10. Your questions are not an explanation of why God told Israel they are not his people. Your questions don't lead to the answer you want. And, I answered each of your questions. The explanation of why God told Israel they are not his people is that they were not his people (and they weren't his people because they didn't have faith in God). How many times are we going to go around with this? I said you, or rather Dispensationalists, say Jews are God's people apart from faith. That is a contradiction of what the Bible teaches, cover to cover. You did point to Hos 11:7, "And my people are bent to backsliding from me: though they called them to the most High, none at all would exalt him." At best, you are arguing that there's a contradiction and using a vague verse to make you case, because God still tells Israel they are not his people. I can't reason with you because you refuse to look at what the Bible says. You just point to it from a distance and pretend your position has no problems. The KJV says, "bent on backsliding". Do you know the definition of "bent"? How about "backsliding"? That verse doesn't say they have in fact backslidden, and it certainly doesn't say they've lost faith in God. So, there's no contradiction. If they had lost faith in God, God would say they're not his people. That verse itself tells us that there are people calling out to God. If hey weren't calling out to God, they would not be God's people. The faithless Jews are not God's people. The faithful Christian, even those tending to backslide, are God's people.
  11. You didn't explain why God said Israel is not his people, if they are his people. You didn't give me tools to read it myself. You gave my questions to avoid giving me an answer. The Bible says be ready to give an answer. The explanation, which is true, but you reject, is that being the natural seed of Abraham doesn't make someone's God's chosen people. Every Christian should know that no one belongs to God apart from faith. And, so, Israel, without faith, is not God's people. And, everyone of faith is God's people and counts as the seed of Abraham. The only difference between spamming verses that don't support you verses vaguely pointing to a chapter is at least you save some some bandwidth in your pretense of having a case.
  12. "Shall so come in like manner as ye have seen him go" doesn't mean reversed? Isn't "come" the reverse of "go"? Besides, that's not the point. I was illustrating what it might look like if "coming in the clouds" were literal. As I have repeatedly pointed out, if taken literally "coming with the clouds" has no connection to the context, compared to Acts 1 were leaving to the cloud is flows with the context. The nature of an idiom is that it doesn't connect, or flow, with the context, if taken literally. Acts 1 also doesn't designate that Christ coming as he left, "he was taken up; and a cloud received him out of their sight", is the "coming in the clouds" at Jerusalem's judgement. The context and language is very different.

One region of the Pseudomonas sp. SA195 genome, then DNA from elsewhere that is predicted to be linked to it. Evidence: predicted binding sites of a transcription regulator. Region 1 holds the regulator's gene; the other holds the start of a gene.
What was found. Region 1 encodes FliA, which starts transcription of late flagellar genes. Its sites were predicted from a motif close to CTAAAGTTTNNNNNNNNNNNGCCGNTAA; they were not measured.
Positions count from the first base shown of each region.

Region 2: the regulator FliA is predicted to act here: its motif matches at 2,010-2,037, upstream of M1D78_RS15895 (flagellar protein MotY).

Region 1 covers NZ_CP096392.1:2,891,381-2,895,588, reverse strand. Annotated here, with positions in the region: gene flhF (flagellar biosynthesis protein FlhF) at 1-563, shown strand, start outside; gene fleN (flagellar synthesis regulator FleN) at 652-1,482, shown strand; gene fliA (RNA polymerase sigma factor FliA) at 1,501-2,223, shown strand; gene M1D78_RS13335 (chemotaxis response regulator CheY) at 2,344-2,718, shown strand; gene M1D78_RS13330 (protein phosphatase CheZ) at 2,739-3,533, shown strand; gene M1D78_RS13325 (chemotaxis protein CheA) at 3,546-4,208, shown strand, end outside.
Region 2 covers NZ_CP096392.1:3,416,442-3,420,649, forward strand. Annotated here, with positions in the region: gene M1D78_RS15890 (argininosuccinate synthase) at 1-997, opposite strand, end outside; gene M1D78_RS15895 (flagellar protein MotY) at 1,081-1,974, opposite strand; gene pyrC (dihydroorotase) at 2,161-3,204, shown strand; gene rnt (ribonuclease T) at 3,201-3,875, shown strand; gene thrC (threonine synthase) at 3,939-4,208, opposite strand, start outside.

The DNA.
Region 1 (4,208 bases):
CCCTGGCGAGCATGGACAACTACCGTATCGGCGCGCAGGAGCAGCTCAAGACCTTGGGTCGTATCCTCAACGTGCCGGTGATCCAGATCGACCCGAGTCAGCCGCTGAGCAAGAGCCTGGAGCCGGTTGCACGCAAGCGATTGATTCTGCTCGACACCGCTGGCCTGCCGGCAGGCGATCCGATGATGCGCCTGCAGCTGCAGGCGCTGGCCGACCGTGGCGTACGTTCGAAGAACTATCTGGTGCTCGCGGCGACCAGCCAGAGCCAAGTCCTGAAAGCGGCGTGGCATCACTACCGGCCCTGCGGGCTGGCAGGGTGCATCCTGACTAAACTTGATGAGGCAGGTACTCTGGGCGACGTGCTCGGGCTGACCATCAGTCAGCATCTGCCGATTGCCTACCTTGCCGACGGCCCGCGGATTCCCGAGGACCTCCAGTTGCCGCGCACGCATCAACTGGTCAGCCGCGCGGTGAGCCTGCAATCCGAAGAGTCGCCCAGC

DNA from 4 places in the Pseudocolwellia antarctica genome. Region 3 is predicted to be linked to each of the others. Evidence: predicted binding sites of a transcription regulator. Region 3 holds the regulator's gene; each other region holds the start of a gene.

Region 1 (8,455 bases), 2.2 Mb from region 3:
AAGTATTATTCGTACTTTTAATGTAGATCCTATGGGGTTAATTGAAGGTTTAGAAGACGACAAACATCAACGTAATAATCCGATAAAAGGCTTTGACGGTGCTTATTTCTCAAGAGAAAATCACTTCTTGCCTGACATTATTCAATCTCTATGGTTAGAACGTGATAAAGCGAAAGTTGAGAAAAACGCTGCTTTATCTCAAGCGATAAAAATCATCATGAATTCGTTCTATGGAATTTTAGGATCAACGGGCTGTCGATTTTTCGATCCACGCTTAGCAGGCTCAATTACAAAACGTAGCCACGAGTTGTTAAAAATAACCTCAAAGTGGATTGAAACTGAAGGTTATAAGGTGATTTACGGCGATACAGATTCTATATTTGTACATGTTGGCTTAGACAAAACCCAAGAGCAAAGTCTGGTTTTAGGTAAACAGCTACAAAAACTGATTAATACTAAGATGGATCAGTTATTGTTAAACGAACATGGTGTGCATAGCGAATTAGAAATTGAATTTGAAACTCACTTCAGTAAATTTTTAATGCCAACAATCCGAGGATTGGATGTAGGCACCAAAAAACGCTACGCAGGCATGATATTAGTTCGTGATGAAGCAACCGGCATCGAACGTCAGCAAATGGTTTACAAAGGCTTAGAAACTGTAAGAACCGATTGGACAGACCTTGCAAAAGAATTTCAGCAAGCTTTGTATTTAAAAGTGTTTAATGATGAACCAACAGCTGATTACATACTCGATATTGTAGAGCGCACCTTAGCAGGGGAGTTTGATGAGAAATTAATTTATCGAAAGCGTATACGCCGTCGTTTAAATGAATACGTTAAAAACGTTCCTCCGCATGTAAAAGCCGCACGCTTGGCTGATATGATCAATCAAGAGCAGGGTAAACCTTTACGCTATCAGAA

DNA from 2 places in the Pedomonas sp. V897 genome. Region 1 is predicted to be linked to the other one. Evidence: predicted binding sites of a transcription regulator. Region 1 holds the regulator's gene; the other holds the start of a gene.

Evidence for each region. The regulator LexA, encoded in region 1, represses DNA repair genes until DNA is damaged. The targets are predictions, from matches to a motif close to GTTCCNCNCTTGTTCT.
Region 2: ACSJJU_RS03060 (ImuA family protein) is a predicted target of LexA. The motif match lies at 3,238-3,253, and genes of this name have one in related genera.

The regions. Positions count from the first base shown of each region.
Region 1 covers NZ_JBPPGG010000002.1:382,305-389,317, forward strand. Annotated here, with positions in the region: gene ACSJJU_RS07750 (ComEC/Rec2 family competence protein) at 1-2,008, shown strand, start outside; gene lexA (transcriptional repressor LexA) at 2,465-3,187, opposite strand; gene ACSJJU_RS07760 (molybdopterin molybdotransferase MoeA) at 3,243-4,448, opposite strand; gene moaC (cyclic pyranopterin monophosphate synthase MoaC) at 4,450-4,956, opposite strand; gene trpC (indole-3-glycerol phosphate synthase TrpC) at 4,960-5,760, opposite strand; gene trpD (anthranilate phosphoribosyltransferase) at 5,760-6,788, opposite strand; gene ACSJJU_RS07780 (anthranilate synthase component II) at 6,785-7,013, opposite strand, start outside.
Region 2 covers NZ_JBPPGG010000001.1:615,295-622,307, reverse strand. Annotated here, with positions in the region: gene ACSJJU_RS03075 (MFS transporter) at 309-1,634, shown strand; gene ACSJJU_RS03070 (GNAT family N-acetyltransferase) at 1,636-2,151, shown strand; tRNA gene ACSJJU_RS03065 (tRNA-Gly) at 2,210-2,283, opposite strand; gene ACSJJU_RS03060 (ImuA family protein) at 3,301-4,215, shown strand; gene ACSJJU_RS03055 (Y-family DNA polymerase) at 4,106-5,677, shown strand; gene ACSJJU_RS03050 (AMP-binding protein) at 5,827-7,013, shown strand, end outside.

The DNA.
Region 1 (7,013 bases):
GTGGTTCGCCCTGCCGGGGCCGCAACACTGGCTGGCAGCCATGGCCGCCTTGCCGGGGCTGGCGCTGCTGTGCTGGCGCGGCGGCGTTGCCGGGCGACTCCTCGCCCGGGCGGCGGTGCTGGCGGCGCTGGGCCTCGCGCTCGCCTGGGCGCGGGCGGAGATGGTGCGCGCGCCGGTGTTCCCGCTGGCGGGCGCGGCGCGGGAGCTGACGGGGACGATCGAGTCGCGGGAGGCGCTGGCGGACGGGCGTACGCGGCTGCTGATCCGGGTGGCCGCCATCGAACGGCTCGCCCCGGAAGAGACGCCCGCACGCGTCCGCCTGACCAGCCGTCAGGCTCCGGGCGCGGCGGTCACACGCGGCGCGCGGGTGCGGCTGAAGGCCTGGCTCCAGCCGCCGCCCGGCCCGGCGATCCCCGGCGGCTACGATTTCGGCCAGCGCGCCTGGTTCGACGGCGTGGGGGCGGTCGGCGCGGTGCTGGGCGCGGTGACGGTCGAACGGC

13. I did read your first post, you didn't explain why God told Israel they aren't his people, if they are his people. You said, "The kingdom was divided at the time; in which, God said they weren't his people..." You didn't offer any explanation for why God would say Israel are not his people, if they are his people. I already know the circumstances of God's statement that Israel is not his people. I know it was a divided kingdom. I also know that "not my people" means "not my people." I answered your questions, but you are not answering my questions. You keep typing words, but you're not saying anything. What about the Revelation reference about Jews as the Synagogue of Satan do you think I should check. You should have said, "Those weren't Jews, they just claimed they were Jews" in which case I would point out that I put "Jews" in quotes in the first place. I'd remind you that's the only use of the word "Jews" in Revelation. And, then I'd make my case that anyone who calls themselves a Jew but is not a Christian is not a true Jew. LOL, indeed, you mockingly say you didn't know you believed something I said you believed then you immediately assert what I just said you believed. But, this isn't about you, it's about Dispensational doctrine. The simple logic that you refuse to process is Ishmael/Arabs are not God's chosen people, therefor being Abraham's seed doesn't make someone God's chosen people. How does the reason Ishmael wasn't chosen make any difference to the simple logic I've shown you?
  14. DaveW, you're a hateful troll and I will no longer be replying to you.
  15. If Acts 1 were reversed, it would be something like this: "Men of Galilee were looking up and they saw Jesus come into sight from out of a cloud. When Jesus had come down, the men asked Jesus if he were going to now restore the kingdom to Israel. Jesus stayed in Jerusalem and presented himself alive and spent 40 days speaking about the kingdom of God." Jesus sending his angels, nor the other verses you posted, have nothing to do with a physical presence or an appearance in clouds. If "coming in the clouds" isn't an idiom, then there are no idioms in the Bible. You are referring to: Rev 1:7 Behold, he cometh with clouds; and every eye shall see him, and they also which pierced him: and all kindreds of the earth shall wail because of him. Even so, Amen. 1) The context doesn't show it to be literal. All you have is "see" which can refer to seeing the judgment. Compare to my illustration at the top of this post regarding Acts 1, what the context might look like if it were literal. 2) The context shows this to mean judgement. Aside from the verse itself speaking of wailing, this verse is part of the introduction to Revelation which is a book about judgment. Likewise, Jesus' use of "coming in the clouds" is in the context of judgment of Jerusalem. Taken literally, it doesn't fit, at all, the context. It's a completely random statement, if taken literally. 3) It says those who pierced Jesus would see him. If you take that literally, it has to be the first century, because those people aren't around now.